There has also been a concerted multilateral effort in recent days to highlight the merits of the arms embargo. The six-member Gulf Cooperation Council, a Middle East organization of mainly Arab monarchies that view Iran as a threat, came out strongly this week in favor of U.S. efforts to keep the embargo in place. The council argued that Tehran has proved to be a regional troublemaker that would become even more dangerous with greater access to conventional arms that are presently banned by the embargo.

Iranian dissident groups have made similar arguments and have urged the Trump administration to do all it can to preserve the embargo.

“We have always stated and repeat once again that this regime must not be allowed to acquire even a single bullet,” Maryam Rajavi, who heads the Paris-based National Council of Resistance of Iran, told The Washington Times in an interview last month.

Others argue that the administration has fumbled on Iran policy overall. They say efforts to alter Obama-era terms of the nuclear deal with Tehran, including the looming expiration of the arms embargo, are unlikely to succeed.

Some analysts say the administration’s threat to reimpose sweeping global economic sanctions against Iran will prove far more complicated than the White House is willing to acknowledge and will hinge on complex legal questions about how much authority, if any, Washington retains as part of the pact, which is formally known as the Joint Comprehensive Plan of Action (JCPOA).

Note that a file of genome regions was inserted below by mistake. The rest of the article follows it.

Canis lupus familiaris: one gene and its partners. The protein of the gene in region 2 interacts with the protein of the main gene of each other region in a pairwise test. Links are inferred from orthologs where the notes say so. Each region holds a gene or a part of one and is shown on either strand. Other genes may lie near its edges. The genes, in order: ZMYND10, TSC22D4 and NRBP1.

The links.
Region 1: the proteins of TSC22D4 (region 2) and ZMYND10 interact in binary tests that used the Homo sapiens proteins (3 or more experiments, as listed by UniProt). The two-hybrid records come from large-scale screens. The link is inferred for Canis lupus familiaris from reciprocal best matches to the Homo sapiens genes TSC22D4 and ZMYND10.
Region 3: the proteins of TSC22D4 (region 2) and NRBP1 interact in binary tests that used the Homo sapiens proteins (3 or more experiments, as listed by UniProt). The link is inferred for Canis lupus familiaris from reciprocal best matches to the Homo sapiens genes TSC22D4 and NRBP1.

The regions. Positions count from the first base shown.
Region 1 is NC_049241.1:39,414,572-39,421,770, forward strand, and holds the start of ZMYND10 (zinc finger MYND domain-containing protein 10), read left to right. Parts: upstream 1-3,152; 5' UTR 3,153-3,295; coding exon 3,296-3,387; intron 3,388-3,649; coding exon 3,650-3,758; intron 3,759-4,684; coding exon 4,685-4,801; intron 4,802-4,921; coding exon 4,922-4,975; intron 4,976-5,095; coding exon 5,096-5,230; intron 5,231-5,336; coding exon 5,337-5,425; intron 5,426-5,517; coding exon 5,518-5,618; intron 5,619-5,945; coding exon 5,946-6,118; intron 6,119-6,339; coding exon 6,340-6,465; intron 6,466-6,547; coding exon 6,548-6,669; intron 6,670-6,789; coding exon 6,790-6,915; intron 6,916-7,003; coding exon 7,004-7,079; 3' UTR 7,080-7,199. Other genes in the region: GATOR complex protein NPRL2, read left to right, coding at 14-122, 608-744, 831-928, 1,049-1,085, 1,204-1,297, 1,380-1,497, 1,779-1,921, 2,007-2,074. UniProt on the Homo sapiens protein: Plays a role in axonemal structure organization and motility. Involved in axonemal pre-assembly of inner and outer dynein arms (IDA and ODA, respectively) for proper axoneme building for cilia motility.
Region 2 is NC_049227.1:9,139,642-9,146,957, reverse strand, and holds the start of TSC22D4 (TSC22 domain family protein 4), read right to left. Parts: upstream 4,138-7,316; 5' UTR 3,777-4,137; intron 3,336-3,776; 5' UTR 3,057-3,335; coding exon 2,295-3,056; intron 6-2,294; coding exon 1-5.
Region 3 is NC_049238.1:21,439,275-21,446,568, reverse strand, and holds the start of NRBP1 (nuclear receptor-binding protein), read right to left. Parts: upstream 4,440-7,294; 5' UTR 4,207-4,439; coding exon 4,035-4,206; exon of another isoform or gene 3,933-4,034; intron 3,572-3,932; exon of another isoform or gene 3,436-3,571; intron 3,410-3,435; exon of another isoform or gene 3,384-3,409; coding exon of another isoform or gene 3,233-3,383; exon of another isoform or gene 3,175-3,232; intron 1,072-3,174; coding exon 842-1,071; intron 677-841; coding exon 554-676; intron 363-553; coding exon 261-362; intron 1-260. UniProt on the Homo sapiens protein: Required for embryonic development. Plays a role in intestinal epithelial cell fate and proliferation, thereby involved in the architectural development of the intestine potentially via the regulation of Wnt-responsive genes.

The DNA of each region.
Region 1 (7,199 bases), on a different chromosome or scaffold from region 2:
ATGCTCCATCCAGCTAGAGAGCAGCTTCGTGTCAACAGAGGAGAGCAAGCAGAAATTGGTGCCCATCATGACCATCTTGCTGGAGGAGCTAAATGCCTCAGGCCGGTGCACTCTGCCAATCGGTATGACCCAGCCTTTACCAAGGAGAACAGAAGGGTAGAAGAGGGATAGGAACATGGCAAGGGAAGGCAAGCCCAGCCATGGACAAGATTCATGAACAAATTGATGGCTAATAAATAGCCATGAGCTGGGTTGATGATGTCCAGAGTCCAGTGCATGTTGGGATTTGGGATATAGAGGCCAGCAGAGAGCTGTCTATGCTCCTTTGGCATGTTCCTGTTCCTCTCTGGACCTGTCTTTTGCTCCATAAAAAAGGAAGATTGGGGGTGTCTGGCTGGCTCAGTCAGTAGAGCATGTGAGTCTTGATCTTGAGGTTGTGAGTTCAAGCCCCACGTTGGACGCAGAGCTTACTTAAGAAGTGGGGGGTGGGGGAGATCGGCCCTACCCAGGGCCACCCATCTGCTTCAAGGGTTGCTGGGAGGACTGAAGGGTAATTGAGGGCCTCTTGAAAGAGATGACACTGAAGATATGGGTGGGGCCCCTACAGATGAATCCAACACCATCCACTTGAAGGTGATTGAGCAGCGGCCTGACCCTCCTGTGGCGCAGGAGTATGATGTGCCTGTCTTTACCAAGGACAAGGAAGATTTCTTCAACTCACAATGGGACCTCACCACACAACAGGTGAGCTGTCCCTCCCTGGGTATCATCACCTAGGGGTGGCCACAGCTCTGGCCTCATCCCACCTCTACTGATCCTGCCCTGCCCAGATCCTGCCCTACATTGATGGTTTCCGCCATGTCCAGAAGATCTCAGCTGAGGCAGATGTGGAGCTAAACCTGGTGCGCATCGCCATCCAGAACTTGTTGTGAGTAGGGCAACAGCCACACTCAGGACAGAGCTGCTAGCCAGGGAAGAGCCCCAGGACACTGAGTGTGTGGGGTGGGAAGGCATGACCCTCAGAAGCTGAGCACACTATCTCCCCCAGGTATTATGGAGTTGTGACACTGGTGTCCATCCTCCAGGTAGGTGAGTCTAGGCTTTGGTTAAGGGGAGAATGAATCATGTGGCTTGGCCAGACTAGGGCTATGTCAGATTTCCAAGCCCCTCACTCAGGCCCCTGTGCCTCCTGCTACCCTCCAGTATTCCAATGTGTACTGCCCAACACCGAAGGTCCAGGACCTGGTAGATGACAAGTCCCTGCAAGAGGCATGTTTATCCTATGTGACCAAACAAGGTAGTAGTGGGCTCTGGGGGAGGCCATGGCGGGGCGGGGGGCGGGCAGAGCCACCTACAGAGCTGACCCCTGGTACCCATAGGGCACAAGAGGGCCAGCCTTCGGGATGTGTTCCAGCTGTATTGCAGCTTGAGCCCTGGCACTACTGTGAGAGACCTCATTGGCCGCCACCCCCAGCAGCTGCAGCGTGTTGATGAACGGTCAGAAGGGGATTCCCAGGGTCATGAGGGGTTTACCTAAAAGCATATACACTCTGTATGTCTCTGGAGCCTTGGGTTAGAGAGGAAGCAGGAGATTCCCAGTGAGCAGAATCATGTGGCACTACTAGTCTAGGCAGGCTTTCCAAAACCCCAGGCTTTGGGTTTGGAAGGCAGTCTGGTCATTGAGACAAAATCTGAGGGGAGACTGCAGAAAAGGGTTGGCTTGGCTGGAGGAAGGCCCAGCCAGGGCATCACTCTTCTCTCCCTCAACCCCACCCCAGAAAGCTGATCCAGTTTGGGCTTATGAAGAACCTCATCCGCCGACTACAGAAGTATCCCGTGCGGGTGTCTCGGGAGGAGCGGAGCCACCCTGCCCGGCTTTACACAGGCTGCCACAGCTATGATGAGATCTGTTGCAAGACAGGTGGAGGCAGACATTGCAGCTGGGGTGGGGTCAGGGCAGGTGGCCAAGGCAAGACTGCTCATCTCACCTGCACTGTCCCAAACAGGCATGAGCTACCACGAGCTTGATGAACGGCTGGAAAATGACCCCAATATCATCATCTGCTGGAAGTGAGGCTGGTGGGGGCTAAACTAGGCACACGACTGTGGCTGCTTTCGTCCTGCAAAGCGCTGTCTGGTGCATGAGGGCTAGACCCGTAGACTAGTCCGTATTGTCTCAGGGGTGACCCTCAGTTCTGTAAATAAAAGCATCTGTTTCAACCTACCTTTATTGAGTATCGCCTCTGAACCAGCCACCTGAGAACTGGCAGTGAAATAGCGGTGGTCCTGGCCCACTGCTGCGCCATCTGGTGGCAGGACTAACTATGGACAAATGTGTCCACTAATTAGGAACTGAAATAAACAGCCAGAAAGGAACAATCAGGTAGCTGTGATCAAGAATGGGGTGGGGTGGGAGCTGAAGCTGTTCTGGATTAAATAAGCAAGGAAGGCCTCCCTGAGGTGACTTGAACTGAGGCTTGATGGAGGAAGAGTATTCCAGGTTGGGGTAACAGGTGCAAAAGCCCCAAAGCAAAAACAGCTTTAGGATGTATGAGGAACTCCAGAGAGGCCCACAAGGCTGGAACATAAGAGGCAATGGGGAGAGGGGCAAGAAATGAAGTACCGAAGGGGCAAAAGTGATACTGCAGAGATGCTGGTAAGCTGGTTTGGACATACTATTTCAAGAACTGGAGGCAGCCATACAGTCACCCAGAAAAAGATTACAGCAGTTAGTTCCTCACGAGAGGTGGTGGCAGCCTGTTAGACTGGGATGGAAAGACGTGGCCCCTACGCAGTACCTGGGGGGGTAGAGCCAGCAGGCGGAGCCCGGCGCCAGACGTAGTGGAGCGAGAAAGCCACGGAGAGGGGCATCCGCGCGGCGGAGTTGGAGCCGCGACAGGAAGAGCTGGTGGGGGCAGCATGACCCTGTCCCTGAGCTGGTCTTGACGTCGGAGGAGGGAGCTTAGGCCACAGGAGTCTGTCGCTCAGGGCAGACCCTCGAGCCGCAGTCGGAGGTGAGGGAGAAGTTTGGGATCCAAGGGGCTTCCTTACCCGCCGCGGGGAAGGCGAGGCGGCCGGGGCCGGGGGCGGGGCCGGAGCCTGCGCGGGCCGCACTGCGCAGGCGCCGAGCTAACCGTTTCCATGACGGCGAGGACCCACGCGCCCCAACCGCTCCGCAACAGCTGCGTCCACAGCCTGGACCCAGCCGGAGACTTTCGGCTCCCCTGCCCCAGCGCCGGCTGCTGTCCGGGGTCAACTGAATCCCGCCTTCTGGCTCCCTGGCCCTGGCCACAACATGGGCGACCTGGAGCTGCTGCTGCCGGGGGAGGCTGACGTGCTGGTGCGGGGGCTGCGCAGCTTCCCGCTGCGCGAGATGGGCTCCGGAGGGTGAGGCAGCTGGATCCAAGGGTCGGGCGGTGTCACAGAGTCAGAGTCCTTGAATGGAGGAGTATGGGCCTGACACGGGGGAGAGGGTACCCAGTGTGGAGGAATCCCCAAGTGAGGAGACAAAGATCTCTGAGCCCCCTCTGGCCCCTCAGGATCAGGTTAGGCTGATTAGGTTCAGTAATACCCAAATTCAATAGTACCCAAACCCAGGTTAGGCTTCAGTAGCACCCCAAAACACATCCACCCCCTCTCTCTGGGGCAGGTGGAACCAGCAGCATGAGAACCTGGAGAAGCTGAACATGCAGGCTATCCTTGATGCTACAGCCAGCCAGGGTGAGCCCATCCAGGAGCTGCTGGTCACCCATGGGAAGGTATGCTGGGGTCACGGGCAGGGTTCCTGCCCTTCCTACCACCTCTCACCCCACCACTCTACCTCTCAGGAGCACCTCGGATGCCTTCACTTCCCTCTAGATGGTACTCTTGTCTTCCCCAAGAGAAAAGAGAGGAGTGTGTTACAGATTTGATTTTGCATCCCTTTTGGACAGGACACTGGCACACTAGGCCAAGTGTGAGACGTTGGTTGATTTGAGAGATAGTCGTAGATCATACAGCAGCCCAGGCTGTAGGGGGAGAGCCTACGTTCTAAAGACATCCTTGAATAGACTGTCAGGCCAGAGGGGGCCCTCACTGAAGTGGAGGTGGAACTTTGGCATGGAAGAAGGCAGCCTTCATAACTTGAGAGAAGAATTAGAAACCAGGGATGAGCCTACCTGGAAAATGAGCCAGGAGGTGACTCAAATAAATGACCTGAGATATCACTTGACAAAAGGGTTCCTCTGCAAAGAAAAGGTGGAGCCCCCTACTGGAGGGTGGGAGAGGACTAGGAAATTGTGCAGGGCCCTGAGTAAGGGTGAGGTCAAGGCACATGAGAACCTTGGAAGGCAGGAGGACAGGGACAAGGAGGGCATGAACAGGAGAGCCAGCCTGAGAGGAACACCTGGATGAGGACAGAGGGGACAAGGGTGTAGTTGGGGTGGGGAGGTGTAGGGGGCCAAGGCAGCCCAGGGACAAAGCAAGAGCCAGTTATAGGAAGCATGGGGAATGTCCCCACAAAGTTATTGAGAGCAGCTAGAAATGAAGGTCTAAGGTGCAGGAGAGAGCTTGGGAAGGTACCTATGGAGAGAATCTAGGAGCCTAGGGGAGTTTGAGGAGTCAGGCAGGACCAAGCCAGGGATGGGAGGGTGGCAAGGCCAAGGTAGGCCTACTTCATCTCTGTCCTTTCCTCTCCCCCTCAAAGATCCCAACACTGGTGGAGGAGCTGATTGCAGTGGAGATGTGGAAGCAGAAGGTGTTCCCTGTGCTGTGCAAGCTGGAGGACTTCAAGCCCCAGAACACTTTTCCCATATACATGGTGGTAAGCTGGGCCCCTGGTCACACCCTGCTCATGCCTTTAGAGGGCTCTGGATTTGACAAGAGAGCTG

“After explicitly claiming that the U.S. has left the JCPOA, Pompeo now wants to have it both ways: The U.S. has left the JCPOA, but when it comes to triggering its self-destruction mechanism, it still wants to have a say,” said Trita Parsi, executive vice president of The Quincy Institute for Responsible Statecraft.

“Few will buy Pompeo’s incoherent logic,” he said. “The move, however, will cause an existential crisis at the [United Nations], as sanctions may be reimposed but only the U.S. will see them as legitimate. Other permanent members of the council, including the Europeans, may ignore them, leaving the authority of the council severely damaged.”